This is a special group. Hello I'm Taina Hernandez in New York with his ABC news digital special report. The search is on for a truck carrying what's described as extremely dangerous radioactive material. After the vehicle was stolen outside Mexico City. Missing an undetermined amount of cobalt sixty used for radio therapy and cancer treatment. It -- news Karen Travers joins us now from Washington with the latest -- care. -- Thai officials say they don't know who stole lists or even if they knew what it was they were stealing. One former law enforcement official tells us that this is not exactly what you would -- if you were trying to build a radioactive bomb. That's fine sounds like it was written from the plot of -- Hollywood thriller. A truck carrying extremely dangerous radioactive material stolen in Mexico. Authorities are scrambling to tracking down. -- stolen by two armed men at a gas station 35 miles outside Mexico City on Monday. Hundreds of miles from the US Mexico border. The truck carrying cobalt sixty a radioactive isotope used in cancer treatments and to sterilize medical equipment this -- -- like. Radioactive material stolen from a nuclear power plant. It was traveling from a hospital in the northern city of Tijuana to a radioactive waste storage facility. The international atomic energy agency said in a statement that when the truck was stolen. The source was properly shielded however the source could be extremely dangerous to a person if removed from the shielding or if it was damaged. Mexican authorities are conducting a search but there's no indication that the truck was headed for the border. US law enforcement and Homeland Security officials are working closely with them. Don't know who did it worth or even aware of what they stole it doesn't sound like with what little information we have. That this is something you would steal if you -- gonna make a radioactive bomb. US officials say there's no reason to panic but border agents armed with radiation detecting equipment are on alert -- He -- how often does this kind of thing happened it seems so extraordinary. We looked into that today and the Nuclear Regulatory Commission says that in this plea your point while also within roughly the last year there work. Ten instances here in the US a stolen lost or abandoned nuclear material. And none of them were considered significant -- all but one or recovered. The one that is still missing it is somewhere in a court apparently there are still people who are living with plutonium powered pacemakers. Hospitals are supposed to take those out before their -- but it sounds like. This one got away -- Interesting ABC's Karen Travers thank you for joining us from our Washington bureau. And now we also had ABC news senior justice correspondent Pierre Thomas in our bureau in Washington. Here cobalt sixty how dangerous is it. Well who. Law enforcement officials can only go on what the nuclear road -- Victoria experts say and they say it's extremely dangerous. The concern for this material is that but if it's released it can cause medical damage to someone. And environmental concerns also combined with conventional explosives in theory in theory. You could make a radiological or dirty bomb but the law enforcement officials say how much radiation it would expose the public. Unclear but it would be a weapon of fear because the moment that people would hear that radiation has been released there would be great concern obviously. So we're talking about more psychological impact then that a medical impact of physical impact here we're certainly not talking about. Nuclear grade material here. Correcting you -- a C a mushroom cloud. With anything associated with this but. On the other hand it is not based on the way you see Homeland Security officials reacting. The way you recede officials. In the international community reacting and officials in Mexico clearly this is not -- -- -- -- you want floating around society. Now let's talk about the location where that truck was stolen about 700 miles from the nearest US town it was stolen. In Mexico are there concerns about this being transported across the border. Well as we said earlier they don't know exactly who took it they're hoping. That this was just a theft of opportunity of chance where they may have even been after the truck more so than what was in it but they don't know. And until they can find. The vehicle and find this particular device which again is use in the treatment of a cancer patients. They won't know for certain so there is a pretty significant effort intense effort -- under way. In Mexico to find out what's happened to this particular truck. I think concern at this point that the publicity in the news coverage about this -- -- truck that may in fact tip off. Seafood and never knew what it contained in the first place. And -- typically sell it. What -- it typically you know law enforcement officials. Like getting the information out because you know help someone identified. The truck help them locate truck and also if you're. A becoming criminal and you stole -- -- got radioactive material and it. You might want to get rid of it more quickly. All right and and what is it what is the danger -- if they have the material and they. The open it up despite all the warnings -- on the the box is there. How how badly could -- harm people come in contact. We're waiting to talk to some additional -- experts on this but from what we've read this can be potentially lethal to people if you give him close proximity to a but this particular device. I'm told is a very solid. It is is is built to house. This picture and not release it in the any significant way so it has the international atomic energy agency said it's it's safe this long -- it's not exposed to. Here and in exposed to to people that could -- be next to it. ABC's Pierre Thomas so -- -- just so much for joining us. How we're talking about a theft of material that can save lives but it can also harm. People as well -- Hernandez and his ABC news digital special report thank you for joining us.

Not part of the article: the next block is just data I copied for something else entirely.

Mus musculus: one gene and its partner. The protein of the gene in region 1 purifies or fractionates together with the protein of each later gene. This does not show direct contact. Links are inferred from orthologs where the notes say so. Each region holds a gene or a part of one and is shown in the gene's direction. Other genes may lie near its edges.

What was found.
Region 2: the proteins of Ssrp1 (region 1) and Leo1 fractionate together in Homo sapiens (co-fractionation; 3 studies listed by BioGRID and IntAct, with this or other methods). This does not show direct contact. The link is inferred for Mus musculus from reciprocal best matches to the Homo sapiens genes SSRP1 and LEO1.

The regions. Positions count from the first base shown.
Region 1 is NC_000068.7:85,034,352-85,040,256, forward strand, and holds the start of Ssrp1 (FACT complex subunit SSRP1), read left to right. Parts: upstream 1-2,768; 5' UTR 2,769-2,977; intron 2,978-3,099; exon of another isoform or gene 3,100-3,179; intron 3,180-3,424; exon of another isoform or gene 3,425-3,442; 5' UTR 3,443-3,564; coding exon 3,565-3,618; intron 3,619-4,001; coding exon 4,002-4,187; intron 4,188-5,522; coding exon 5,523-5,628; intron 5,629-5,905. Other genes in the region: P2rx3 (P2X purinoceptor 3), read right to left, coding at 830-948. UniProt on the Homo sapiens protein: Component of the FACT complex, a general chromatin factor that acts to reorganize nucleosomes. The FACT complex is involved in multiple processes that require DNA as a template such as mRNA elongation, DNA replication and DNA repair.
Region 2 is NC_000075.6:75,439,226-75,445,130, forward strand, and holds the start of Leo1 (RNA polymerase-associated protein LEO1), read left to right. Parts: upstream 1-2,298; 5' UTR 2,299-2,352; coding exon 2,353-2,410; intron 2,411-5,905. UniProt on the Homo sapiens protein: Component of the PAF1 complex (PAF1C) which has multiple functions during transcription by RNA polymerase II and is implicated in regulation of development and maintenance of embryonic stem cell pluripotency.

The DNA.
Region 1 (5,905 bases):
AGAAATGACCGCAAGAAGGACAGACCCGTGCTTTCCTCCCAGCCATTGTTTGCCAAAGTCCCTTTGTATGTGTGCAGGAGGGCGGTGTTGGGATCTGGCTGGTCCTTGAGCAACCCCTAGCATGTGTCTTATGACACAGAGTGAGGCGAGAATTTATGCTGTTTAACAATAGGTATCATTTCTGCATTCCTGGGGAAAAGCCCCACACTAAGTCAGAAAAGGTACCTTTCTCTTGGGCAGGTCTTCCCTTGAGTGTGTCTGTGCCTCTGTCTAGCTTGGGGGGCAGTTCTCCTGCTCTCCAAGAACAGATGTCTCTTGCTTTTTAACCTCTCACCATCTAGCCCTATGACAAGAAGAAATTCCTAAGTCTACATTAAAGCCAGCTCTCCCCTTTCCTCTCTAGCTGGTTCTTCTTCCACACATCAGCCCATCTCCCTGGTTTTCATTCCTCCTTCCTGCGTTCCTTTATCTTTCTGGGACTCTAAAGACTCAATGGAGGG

This transcript has been automatically generated and may not be 100% accurate.